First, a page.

Please note: This is a mirrored post from a blog I wrote for one of my employers. The goal is to avoid the content being lost, since corporate websites are restructured and changed frequently.
Keyboard attacks, disk attacks and network attacks
Hacking ATMs, also known as Jackpotting, is an activity that speaks to our imagination, conjuring up visions of ATMs that spit out money into the street for everyone to pick up. The three attacks that we describe in this article are the result and recurring theme of numerous assessments that we have performed over the years for many of our customers. These are the (digital) attacks that we believe matter most and that require a serious look from anyone protecting an ATM.
Please note that hacking of ATM’s is an illegal action. Fox-IT’s security experts have performed these attacks with the permission of the ATM’s owners.
Continue reading “Three ways to hack an ATM”
Recently I came across a tweet by @CristiVlad25 asking about what you should write in a pentest report, when there are no findings? I did a quick quote tweet with the first thoughts that came to mind:
Which got me thinking, why not write a bit more about this situation? There are multiple resources on writing pentest reports that all highlight different aspects of the general structure and approach of a pentest report, so I won’t get into that, you can find multiple references, including sample reports at the end of this blog post.
Instead I want to only focus on the situation that you have 0, zero, nothing, nil findings. What do you do then?
Continue reading “Writing a zero findings pentest report”
Depending on your personality the concept of being legally allowed to break into places has a kind of mythical ring to it. You’ve seen it happen in movies and series like James Bond, Mission Impossible, Leverage and a dozen others and you might have wondered is that how it really happens in real life? On some level you already know that the movie depictions are not that close to reality. Why? Mostly due to all those other stories of regular burglary where the break-in is much less sophisticated, yet very effective.
In this blog post I’m going to try and give an overview of physical penetration tests and how to start doing them from my own perspective (European context, we have to worry less about guns). In addition I will focus on the type of tests where a target asks you to ‘casually’ break in and gain access to a room, plant a device or steal some specific information. ‘Casually’, what does that even mean? In my experience it means that you get one or two days for your preparations and one day to execute the attack. Doesn’t seem like a lot, but you’d be surprised how many targets can be breached with minimal preparations, some courage and the fact that you aren’t really going to jail when caught ;)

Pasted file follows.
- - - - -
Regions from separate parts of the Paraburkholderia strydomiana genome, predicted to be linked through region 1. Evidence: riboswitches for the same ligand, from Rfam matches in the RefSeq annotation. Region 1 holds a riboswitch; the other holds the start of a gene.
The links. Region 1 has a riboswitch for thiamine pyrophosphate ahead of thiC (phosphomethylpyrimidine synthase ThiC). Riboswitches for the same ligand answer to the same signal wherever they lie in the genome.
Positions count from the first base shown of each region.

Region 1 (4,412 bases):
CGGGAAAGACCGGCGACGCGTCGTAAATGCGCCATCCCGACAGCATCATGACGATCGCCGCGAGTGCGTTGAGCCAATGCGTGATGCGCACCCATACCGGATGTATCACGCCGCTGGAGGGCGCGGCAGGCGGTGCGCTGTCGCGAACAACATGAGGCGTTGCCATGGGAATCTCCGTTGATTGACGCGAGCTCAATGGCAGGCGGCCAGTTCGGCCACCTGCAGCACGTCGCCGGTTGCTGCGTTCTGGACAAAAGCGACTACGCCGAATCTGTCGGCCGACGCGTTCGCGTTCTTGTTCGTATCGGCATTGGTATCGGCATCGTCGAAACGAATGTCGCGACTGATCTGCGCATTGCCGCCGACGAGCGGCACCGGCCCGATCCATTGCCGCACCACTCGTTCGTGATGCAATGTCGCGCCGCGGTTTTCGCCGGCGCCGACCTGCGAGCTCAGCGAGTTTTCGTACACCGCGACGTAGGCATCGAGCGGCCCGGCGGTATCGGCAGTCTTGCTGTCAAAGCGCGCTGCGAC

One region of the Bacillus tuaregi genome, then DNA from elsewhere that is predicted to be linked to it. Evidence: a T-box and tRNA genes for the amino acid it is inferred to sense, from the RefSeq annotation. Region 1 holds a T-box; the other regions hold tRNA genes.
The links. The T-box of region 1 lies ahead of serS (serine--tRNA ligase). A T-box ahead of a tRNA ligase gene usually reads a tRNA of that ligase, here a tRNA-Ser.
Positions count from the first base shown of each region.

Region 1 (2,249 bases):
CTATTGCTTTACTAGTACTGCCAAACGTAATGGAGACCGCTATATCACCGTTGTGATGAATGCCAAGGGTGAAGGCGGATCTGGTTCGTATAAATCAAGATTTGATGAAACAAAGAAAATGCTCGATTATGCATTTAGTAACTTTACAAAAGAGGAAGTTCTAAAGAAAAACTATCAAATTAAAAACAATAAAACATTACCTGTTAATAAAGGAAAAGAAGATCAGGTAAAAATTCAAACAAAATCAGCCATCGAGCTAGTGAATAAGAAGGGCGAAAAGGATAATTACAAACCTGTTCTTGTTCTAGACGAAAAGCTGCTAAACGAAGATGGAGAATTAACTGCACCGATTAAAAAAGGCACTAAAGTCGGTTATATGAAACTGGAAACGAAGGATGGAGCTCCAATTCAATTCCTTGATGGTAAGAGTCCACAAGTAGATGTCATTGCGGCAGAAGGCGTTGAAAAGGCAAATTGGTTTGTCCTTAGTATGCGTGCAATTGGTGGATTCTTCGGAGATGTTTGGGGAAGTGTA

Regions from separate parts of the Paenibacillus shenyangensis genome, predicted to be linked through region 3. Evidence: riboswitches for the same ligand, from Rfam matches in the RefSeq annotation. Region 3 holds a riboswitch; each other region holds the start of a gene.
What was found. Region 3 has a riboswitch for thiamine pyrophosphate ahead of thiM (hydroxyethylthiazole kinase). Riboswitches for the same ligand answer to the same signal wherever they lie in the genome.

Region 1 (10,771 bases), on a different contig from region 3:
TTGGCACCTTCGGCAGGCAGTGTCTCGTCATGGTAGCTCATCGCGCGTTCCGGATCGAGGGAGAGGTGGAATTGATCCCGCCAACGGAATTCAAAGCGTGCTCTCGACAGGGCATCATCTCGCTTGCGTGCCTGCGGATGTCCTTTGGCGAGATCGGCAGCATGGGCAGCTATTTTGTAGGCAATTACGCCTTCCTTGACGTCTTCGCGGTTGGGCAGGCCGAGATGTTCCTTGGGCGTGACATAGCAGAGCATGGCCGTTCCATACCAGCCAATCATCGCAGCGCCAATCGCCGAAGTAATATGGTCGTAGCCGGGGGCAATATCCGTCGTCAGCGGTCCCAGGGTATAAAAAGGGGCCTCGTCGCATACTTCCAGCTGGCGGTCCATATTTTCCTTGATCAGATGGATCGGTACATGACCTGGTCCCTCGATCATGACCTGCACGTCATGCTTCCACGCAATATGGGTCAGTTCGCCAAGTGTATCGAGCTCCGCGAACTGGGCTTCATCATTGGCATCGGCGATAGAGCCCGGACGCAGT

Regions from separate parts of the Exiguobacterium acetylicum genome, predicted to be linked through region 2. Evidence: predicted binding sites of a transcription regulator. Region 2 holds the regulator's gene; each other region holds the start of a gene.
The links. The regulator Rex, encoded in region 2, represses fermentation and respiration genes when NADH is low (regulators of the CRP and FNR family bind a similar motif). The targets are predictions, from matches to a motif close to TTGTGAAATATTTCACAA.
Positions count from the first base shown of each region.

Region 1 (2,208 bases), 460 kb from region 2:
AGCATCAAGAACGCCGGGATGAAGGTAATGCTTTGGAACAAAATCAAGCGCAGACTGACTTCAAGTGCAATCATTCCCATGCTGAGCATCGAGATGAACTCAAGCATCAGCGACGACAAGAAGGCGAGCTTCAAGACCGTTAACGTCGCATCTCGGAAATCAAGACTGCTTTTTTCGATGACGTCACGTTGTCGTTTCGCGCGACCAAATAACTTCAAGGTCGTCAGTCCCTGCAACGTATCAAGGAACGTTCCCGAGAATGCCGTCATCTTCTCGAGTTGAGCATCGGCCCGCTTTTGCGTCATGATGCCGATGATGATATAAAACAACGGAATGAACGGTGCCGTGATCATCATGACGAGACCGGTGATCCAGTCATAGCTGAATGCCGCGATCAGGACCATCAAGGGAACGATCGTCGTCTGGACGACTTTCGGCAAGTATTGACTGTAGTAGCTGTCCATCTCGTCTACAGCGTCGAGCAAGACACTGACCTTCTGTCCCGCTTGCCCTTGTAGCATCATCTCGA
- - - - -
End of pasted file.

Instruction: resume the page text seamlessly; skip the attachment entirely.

I’m also no expert on this subject, so feel free to leave corrections as well as additional tips, tricks and personal experiences in the comments. Lastly, not all physical penetration tests will be the ideal take 4 weeks to do your thing type of job. So I consider it good practice to also be able to perform these type of smaller jobs where thinking on your feet is almost mandatory, not to mention fun if you like to practice your improvisation skills.
Before I forget, this information is mostly for your general running off the mill big corporation with standard security and where the target is just interested in an attacker that doesn’t invest a lot of time in the attack. Don’t attempt to access high security facilities with minimal preparation. Even though it might succeed, you will most likely strand at the first door or person that you attempt to bypass.
Continue reading “Introduction to physical penetration tests”
I’ve always wanted like online ‘memo-to-self’ stuff to stop forgetting how to set things up, so I’ve decided to create a category for it. These posts will contain rambling, snippets and links on how to do stuff. Mostly intended for my own use so they won’t contain extensive instructions on every configuration detail.
I’ve always wanted a virtual lab which is easy to bring along and somewhat secure. Just to be clear here are some definitions of the words portable & secure as I see them:
- easy to transfer
- minimum amount of files
- easy to encrypt
- easy to delete
- network segmentation
- central firewall
Secure is a relative term, since it all depends on how much you harden the setup. To achieve the above mentioned points I’ve chosen to use vmware workstation and vmware esxi as the virtualization software. If you ever decide to spend money on software, vmware workstation surely deserves it!
Since this post is partially a little idea on creating a portable lab and partially a reminder for myself, I’ll take a shortcut in explaining how to set it up. Like you all know the internet is full of really nice guides on how to set stuff up, so why duplicate?
Continue reading “Portable (secure) (pen)test virtual lab”